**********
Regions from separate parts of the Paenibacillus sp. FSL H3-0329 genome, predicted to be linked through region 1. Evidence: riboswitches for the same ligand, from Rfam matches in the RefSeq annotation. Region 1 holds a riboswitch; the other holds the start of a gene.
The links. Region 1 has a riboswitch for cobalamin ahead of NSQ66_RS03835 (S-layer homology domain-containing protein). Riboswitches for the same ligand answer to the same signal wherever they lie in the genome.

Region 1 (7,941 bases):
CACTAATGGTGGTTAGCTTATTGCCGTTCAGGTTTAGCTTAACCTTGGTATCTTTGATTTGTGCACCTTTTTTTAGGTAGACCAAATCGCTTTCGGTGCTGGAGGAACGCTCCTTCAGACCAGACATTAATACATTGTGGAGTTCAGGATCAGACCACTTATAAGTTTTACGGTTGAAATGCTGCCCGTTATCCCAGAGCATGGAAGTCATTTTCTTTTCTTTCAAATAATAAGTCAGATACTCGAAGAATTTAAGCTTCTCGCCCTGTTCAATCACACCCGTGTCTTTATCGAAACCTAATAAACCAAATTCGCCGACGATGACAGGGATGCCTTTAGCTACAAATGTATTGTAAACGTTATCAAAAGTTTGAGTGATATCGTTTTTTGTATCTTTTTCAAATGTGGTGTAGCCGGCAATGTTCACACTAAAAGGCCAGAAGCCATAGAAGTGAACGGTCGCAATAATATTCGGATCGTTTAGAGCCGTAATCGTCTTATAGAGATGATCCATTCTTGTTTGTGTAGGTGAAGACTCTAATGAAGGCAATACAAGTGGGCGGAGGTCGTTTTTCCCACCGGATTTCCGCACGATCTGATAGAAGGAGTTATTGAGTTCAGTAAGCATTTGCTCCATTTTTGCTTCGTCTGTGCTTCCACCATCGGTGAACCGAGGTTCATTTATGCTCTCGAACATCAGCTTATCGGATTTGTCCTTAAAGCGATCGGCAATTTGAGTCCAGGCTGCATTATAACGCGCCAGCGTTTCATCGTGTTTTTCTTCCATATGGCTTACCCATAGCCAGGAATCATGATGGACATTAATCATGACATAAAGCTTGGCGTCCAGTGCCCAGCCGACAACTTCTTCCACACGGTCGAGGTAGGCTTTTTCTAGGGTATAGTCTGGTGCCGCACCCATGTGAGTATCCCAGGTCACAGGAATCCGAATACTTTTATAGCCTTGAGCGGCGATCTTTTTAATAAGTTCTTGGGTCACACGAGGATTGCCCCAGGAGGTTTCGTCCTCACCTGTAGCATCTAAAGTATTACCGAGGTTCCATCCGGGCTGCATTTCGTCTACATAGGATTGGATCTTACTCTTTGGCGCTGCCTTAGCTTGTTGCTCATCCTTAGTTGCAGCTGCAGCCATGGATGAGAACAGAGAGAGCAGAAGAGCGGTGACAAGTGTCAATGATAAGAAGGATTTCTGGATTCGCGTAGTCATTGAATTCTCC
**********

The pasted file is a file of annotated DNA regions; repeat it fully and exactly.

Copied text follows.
Regions from separate parts of the Paenibacillus sp. FSL H3-0329 genome, predicted to be linked through region 1. Evidence: riboswitches for the same ligand, from Rfam matches in the RefSeq annotation. Region 1 holds a riboswitch; the other holds the start of a gene.
The links. Region 1 has a riboswitch for cobalamin ahead of NSQ66_RS03835 (S-layer homology domain-containing protein). Riboswitches for the same ligand answer to the same signal wherever they lie in the genome.

Region 1 (7,941 bases):
CACTAATGGTGGTTAGCTTATTGCCGTTCAGGTTTAGCTTAACCTTGGTATCTTTGATTTGTGCACCTTTTTTTAGGTAGACCAAATCGCTTTCGGTGCTGGAGGAACGCTCCTTCAGACCAGACATTAATACATTGTGGAGTTCAGGATCAGACCACTTATAAGTTTTACGGTTGAAATGCTGCCCGTTATCCCAGAGCATGGAAGTCATTTTCTTTTCTTTCAAATAATAAGTCAGATACTCGAAGAATTTAAGCTTCTCGCCCTGTTCAATCACACCCGTGTCTTTATCGAAACCTAATAAACCAAATTCGCCGACGATGACAGGGATGCCTTTAGCTACAAATGTATTGTAAACGTTATCAAAAGTTTGAGTGATATCGTTTTTTGTATCTTTTTCAAATGTGGTGTAGCCGGCAATGTTCACACTAAAAGGCCAGAAGCCATAGAAGTGAACGGTCGCAATAATATTCGGATCGTTTAGAGCCGTAATCGTCTTATAGAGATGATCCATTCTTGTTTGTGTAGGTGAAGACTCTAATGAAGGCAATACAAGTGGGCGGAGGTCGTTTTTCCCACCGGATTTCCGCACGATCTGATAGAAGGAGTTATTGAGTTCAGTAAGCATTTGCTCCATTTTTGCTTCGTCTGTGCTTCCACCATCGGTGAACCGAGGTTCATTTATGCTCTCGAACATCAGCTTATCGGATTTGTCCTTAAAGCGATCGGCAATTTGAGTCCAGGCTGCATTATAACGCGCCAGCGTTTCATCGTGTTTTTCTTCCATATGGCTTACCCATAGCCAGGAATCATGATGGACATTAATCATGACATAAAGCTTGGCGTCCAGTGCCCAGCCGACAACTTCTTCCACACGGTCGAGGTAGGCTTTTTCTAGGGTATAGTCTGGTGCCGCACCCATGTGAGTATCCCAGGTCACAGGAATCCGAATACTTTTATAGCCTTGAGCGGCGATCTTTTTAATAAGTTCTTGGGTCACACGAGGATTGCCCCAGGAGGTTTCGTCCTCACCTGTAGCATCTAAAGTATTACCGAGGTTCCATCCGGGCTGCATTTCGTCTACATAGGATTGGATCTTACTCTTTGGCGCTGCCTTAGCTTGTTGCTCATCCTTAGTTGCAGCTGCAGCCATGGATGAGAACAGAGAGAGCAGAAGAGCGGTGACAAGTGTCAATGATAAGAAGGATTTCTGGATTCGCGTAGTCATTGAATTCTCC